Friday, January 27, 2012

January 27, 1945

The train arrived in the middle of the night, so we were greeted by very bright lights shining down on us. We were greeted by soldiers, SS men, as well as women. We were greeted by dogs and whips, by shouting and screaming, orders to try to empty the train, by confusion... There is no way to describe your first coming to Auschwitz.
—Fritzie Weiss Fritzshall

And they said, “From now on you do not answer by your name. Your name is your number.” And the delusion, the disappointment, the discouragement that I felt, I felt like I was not a human person anymore.
—Lilly Appelbaum Lublin Malnik

In January 27, 1945 the Soviet army marched into Auschwitz-Birkenau and liberated over 7,000 prisoners. These people should have never been there in the first place but they were, because a group of human beings decided to do this to another group of human beings. Today is the anniversary of the liberation of the camp and it is International Holocaust Remembrance Day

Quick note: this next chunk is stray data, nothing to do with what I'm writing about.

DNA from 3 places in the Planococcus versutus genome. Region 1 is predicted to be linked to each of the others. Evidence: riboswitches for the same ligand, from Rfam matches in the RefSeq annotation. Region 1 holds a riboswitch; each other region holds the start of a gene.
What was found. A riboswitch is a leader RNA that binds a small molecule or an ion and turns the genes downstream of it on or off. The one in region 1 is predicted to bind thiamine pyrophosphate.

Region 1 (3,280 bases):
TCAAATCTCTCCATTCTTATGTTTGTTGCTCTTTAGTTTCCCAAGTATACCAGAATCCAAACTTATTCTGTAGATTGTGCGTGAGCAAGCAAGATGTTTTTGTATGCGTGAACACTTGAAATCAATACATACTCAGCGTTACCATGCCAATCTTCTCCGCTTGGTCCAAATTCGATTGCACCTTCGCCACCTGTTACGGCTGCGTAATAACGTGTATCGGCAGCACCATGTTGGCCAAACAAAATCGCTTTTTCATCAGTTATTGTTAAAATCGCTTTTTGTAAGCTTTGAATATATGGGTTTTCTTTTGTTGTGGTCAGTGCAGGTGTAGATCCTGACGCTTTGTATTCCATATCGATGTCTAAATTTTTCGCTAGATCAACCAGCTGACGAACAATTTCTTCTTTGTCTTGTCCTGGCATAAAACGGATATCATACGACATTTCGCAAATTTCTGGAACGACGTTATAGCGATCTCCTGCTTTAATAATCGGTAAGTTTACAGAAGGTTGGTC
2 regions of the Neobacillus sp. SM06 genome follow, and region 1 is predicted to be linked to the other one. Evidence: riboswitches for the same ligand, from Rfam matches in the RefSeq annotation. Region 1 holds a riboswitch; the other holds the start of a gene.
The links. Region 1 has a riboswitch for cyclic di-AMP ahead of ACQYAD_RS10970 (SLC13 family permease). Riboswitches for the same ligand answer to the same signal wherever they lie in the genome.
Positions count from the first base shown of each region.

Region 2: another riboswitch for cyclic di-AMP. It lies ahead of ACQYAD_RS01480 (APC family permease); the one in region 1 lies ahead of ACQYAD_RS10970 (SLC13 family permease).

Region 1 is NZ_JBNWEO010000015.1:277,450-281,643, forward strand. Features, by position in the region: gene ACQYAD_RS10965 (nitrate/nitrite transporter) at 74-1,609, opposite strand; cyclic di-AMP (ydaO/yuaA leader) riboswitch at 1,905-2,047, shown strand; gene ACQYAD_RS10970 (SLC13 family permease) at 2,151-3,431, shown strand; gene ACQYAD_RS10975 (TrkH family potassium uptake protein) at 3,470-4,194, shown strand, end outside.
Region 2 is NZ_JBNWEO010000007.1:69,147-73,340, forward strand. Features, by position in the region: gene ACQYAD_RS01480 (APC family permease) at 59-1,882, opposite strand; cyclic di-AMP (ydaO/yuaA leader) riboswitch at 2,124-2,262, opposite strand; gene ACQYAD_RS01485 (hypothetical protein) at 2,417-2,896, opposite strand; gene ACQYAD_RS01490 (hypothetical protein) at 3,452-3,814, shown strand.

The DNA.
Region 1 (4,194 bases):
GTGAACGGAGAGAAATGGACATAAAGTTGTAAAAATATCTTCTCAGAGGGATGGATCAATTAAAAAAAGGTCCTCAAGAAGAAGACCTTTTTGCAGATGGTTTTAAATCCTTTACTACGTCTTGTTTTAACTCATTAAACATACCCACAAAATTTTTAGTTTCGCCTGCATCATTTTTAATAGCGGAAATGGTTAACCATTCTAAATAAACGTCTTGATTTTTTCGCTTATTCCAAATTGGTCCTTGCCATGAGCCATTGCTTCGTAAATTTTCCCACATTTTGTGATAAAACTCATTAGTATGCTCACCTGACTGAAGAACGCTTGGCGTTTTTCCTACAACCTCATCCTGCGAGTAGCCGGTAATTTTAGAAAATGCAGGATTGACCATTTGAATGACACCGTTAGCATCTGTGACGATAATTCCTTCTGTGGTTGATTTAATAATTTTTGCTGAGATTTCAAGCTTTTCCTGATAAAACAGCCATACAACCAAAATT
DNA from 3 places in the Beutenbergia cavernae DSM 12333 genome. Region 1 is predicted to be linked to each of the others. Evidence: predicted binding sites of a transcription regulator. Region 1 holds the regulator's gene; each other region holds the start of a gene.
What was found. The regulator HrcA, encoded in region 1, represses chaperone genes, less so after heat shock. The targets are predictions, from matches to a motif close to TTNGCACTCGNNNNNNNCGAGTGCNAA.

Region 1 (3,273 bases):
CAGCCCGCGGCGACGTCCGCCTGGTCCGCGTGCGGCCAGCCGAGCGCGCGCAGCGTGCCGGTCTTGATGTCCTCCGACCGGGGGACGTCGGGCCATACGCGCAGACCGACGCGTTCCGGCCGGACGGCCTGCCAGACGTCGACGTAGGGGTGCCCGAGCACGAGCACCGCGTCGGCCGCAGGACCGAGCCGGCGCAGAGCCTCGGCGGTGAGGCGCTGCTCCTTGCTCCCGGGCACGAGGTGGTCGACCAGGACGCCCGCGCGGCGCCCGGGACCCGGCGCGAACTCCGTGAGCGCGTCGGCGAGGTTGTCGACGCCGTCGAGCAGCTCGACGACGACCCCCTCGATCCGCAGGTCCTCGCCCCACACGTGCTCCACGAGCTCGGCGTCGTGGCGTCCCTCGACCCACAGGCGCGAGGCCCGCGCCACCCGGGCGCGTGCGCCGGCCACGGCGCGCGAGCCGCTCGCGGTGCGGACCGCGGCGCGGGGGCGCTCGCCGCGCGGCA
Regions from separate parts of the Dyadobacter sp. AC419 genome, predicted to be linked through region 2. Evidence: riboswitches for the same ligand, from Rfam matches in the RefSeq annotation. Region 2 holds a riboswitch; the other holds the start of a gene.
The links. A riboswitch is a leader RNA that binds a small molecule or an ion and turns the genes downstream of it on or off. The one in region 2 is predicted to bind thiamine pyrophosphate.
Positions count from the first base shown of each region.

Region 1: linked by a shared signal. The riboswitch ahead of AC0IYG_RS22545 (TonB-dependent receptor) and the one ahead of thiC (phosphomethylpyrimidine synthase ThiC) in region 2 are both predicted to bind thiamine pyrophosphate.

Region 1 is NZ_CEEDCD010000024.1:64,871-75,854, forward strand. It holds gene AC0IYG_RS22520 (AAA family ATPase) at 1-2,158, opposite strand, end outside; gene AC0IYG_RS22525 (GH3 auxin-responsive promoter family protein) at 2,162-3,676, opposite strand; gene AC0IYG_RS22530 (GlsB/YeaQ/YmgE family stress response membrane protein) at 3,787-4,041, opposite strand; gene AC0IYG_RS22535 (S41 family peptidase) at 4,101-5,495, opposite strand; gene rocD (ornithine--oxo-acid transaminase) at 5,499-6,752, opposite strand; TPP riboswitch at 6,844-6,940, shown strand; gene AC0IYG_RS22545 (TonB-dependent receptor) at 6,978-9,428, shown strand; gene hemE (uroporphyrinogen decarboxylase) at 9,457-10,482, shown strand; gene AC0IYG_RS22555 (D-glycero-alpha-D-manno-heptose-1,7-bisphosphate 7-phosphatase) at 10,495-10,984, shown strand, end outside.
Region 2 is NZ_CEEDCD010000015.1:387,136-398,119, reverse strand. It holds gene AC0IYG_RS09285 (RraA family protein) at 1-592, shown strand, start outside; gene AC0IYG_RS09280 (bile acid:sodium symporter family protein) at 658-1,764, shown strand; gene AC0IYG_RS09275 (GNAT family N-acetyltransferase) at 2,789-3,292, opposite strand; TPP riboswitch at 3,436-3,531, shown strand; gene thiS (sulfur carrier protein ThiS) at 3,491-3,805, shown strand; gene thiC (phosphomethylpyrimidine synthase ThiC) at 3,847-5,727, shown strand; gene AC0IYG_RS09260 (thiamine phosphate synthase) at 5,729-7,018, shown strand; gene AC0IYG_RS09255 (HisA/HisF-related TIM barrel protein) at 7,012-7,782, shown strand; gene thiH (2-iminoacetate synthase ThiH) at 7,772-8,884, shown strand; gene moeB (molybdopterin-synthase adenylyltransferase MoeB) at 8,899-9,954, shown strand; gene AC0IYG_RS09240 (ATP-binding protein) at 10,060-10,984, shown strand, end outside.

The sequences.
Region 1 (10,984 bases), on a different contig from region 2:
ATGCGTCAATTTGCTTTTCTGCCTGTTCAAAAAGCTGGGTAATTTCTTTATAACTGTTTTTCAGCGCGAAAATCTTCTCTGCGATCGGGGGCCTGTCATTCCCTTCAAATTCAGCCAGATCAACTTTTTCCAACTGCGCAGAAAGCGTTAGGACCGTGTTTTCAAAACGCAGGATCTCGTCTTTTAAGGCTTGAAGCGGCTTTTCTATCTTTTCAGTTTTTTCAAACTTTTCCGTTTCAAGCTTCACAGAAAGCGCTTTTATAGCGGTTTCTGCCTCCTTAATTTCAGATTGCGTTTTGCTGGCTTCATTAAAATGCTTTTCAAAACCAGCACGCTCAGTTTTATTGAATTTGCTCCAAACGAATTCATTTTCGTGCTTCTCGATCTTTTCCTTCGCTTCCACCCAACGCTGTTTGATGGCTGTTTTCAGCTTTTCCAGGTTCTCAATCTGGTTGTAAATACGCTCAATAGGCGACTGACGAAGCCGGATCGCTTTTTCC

(Click here for details)

I don't have much to say (the stories of those who perished and those who survived this horror are much more valuable than anything I could come up with) so I will end this with the following words and a personal thought. The following comes from "The Brothers Karamazov" by Fyodor Dostoyevsky and it is a reference that was used many times by French Jewish philosopher Emmanuel Levinas:
Each of us is guilty before everyone for everyone, and I more than the others...

My dear reader, before we are accused of one more charge in the court of human history, let us never forget those who died and let us remain vigilant against the forces of bigotry, and hate.



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